The amendment to Section 182(3) perpetuated the pre-existing inequality in power between shareholders and the board / promoters / management and placed the shareholders in an even weaker position. As per Section 136 of the CA, every shareholder has a right to a copy of the financial statement which also contains the profit and loss account. Non-disclosure of such financial information directly affects their right to vote and their right to sell their securities.

Moreover, the removal of the first proviso, which limited contributions to 7.5% of average net profits, opened the door to shell companies being set up with the sole purpose of making political donations without any significant business operations. This also permitted loss making companies to contribute to political parties and allowed companies to significantly influence governmental policies. Thus, the 2017 amendments were, in their very essence, prejudicial to the interests of the shareholder.


Public disclosure and transparency are considered to be the best corporate governance practices for the corporate world and they will improve investors' confidence plus decision-making process while, at the same time, upholding the rights of the shareholders. To ensure this, the current framework with respect to corporate donations needs to be reformed.

The absence of a standard practice with respect to disclosure of political contributions allows companies to exercise their discretion while reporting them. According to Business Standard, this has led to many large listed companies reporting the purchase of electoral bonds and other political contributions in their annual reports in a variety of formats. The reports released demonstrate that while some showed it under miscellaneous expenses and donations with a note explaining the amount spent on electoral bonds or contributions to political parties, many companies have clubbed all donations without giving a breakup and some have not mentioned electoral bonds in their annual reports at all.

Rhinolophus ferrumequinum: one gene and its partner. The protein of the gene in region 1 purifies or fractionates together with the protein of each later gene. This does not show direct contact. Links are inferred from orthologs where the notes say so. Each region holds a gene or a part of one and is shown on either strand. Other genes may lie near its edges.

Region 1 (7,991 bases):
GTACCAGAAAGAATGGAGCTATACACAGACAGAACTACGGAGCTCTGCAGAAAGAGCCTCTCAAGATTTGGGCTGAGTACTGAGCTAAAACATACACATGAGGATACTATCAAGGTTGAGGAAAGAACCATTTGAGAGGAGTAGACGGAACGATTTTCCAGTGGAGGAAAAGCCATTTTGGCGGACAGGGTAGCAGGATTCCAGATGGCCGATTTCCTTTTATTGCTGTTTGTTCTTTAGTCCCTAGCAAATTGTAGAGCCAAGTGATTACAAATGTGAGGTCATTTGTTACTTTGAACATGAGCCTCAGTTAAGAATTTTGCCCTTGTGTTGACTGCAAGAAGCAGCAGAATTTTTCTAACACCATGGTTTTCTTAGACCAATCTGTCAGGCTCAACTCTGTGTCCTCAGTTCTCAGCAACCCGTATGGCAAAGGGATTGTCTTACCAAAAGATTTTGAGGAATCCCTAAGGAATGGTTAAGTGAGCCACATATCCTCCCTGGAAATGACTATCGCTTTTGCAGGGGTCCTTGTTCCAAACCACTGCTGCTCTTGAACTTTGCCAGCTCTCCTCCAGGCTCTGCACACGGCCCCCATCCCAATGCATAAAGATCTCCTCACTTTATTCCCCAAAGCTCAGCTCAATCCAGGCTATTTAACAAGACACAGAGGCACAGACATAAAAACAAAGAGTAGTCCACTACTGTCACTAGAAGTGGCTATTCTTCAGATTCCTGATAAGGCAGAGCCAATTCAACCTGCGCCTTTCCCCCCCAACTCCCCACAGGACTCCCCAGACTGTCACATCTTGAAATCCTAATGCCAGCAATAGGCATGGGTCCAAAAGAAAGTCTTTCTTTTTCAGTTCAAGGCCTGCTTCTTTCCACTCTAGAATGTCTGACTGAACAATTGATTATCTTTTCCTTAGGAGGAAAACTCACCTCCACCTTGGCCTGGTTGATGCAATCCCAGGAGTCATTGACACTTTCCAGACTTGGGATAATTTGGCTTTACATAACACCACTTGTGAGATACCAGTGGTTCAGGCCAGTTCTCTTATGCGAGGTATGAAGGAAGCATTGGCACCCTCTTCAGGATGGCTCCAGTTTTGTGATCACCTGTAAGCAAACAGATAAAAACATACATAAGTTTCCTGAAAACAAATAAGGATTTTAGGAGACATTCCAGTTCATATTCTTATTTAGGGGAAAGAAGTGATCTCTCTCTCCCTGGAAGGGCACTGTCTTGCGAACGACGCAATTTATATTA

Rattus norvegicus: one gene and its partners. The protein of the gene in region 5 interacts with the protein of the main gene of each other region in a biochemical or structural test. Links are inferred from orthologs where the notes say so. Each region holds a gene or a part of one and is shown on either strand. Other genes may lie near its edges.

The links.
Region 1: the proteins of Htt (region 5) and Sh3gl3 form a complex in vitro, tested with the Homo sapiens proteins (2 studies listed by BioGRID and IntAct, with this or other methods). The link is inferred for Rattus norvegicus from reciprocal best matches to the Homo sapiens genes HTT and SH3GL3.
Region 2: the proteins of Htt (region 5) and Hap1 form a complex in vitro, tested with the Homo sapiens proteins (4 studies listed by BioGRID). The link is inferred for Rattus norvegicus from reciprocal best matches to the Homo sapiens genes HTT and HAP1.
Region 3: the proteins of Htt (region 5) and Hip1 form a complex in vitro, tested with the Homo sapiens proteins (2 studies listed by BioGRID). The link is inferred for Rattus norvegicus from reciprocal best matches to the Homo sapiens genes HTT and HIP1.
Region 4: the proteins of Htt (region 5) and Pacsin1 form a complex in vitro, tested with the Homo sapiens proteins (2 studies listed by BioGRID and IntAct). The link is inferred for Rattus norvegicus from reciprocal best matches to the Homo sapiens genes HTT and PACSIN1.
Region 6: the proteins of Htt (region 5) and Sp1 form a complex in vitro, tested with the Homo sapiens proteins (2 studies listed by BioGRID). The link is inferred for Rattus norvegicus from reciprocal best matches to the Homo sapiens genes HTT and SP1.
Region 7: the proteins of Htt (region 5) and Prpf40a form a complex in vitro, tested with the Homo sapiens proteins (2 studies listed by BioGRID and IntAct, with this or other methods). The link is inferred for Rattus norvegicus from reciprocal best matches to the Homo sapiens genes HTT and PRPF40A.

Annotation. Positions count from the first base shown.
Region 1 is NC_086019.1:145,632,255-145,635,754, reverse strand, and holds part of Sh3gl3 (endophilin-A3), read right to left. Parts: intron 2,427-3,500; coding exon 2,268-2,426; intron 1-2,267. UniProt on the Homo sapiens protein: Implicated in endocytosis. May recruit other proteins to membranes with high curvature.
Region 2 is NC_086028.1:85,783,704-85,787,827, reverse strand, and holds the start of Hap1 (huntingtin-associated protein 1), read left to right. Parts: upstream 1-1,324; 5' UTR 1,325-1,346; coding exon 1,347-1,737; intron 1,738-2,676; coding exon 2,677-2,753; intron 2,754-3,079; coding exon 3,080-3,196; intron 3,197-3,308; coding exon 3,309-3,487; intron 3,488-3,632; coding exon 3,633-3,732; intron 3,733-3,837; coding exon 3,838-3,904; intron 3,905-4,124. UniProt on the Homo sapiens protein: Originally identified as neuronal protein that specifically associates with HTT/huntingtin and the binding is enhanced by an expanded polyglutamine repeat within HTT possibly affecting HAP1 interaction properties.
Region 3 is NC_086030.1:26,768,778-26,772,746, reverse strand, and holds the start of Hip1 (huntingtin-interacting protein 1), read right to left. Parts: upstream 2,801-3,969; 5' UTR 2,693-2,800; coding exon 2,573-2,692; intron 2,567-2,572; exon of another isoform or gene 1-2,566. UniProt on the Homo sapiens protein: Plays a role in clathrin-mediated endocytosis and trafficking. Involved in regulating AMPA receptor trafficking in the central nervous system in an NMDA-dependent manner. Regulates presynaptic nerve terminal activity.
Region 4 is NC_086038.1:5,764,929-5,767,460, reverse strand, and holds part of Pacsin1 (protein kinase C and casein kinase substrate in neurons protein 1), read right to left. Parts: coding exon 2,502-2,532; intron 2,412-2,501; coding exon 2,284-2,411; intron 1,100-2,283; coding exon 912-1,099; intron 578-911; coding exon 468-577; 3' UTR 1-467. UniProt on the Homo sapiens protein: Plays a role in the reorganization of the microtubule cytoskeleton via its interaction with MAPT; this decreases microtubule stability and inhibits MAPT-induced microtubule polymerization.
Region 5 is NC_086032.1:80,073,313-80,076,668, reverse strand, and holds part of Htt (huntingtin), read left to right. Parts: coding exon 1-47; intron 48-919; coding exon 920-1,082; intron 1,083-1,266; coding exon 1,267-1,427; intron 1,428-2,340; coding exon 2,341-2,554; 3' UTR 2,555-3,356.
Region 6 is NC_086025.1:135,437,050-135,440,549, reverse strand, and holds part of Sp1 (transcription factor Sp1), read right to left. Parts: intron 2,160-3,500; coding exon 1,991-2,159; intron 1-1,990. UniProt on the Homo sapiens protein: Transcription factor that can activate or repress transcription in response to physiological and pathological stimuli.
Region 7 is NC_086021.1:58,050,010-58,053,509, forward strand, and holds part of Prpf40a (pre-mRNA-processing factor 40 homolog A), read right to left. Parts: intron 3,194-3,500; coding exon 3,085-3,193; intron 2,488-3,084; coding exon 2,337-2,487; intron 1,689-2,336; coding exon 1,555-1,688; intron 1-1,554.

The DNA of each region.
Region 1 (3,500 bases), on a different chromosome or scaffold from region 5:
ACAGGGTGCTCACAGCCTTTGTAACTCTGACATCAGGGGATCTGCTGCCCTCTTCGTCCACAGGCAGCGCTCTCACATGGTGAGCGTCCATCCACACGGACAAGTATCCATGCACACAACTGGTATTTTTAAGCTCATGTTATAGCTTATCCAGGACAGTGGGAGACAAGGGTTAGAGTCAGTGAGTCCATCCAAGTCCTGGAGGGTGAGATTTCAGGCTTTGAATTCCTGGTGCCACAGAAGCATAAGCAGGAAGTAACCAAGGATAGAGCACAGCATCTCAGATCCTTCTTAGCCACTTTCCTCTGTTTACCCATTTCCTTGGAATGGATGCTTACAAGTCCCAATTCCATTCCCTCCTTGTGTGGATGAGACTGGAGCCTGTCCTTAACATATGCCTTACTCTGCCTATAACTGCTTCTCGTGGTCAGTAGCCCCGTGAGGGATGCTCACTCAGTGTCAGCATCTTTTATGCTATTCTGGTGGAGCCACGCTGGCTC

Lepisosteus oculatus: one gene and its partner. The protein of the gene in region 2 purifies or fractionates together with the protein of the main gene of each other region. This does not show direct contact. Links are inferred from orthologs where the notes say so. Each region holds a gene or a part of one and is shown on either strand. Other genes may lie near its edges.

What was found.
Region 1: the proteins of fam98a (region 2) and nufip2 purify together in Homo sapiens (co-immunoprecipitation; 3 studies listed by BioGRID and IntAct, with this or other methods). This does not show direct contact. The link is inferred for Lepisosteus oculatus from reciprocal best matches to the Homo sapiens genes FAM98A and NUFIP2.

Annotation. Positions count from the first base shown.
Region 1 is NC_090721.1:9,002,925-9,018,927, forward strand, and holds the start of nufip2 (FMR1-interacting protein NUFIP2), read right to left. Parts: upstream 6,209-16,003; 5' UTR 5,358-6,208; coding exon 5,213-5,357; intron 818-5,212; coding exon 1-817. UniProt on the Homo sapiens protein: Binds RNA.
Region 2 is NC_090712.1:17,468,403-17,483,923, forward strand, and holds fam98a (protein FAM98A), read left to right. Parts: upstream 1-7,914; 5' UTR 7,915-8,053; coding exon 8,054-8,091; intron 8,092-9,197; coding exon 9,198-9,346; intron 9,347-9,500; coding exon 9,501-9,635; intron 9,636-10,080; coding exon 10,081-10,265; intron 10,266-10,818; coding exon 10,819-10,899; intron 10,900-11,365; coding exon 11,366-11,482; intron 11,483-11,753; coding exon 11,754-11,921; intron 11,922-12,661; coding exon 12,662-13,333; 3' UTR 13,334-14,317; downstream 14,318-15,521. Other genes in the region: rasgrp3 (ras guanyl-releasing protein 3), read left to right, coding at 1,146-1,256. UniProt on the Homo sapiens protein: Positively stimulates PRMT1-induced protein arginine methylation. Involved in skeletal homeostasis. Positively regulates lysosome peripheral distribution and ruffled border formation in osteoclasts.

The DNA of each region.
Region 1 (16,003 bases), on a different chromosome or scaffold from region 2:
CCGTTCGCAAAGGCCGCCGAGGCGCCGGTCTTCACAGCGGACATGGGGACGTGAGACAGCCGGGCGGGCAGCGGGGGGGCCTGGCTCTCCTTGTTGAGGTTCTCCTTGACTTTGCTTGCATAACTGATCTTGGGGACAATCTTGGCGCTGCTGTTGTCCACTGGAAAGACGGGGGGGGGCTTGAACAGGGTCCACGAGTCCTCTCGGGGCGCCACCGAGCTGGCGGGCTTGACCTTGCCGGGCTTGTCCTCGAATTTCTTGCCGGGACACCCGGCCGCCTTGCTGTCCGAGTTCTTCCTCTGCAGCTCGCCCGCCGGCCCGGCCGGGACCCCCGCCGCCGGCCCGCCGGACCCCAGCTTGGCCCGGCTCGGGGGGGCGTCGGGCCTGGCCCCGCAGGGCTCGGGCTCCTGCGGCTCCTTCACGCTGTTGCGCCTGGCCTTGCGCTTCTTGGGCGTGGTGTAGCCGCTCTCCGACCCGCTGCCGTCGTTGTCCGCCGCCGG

The only way to ensure that there is transparency and mandating disclosure. Access to financial information and channels of contributions must be comprehensive and easily accessible, this will help shareholders in exercising their other rights freely. First, there not only needs to be mandatory reporting but also strict standards on how the reporting must be done. In addition to this, companies should be asked to provide specific reason for their donation to a particular party with reference to their manifesto. Lastly, public listed companies must not be allowed to make contributions without the consent of the majority of the shareholders or the consent of three-fourths of shareholders. Moreover, we can draw from the US where political contributions made by way of a shell company which conceals the identity of the donor are illegal. As the 2024 Lok Sabha elections approach, we need to act with urgency to establish robust mechanisms and enforce stricter compliance measures to ensure transparency and accountability in the electoral funding process.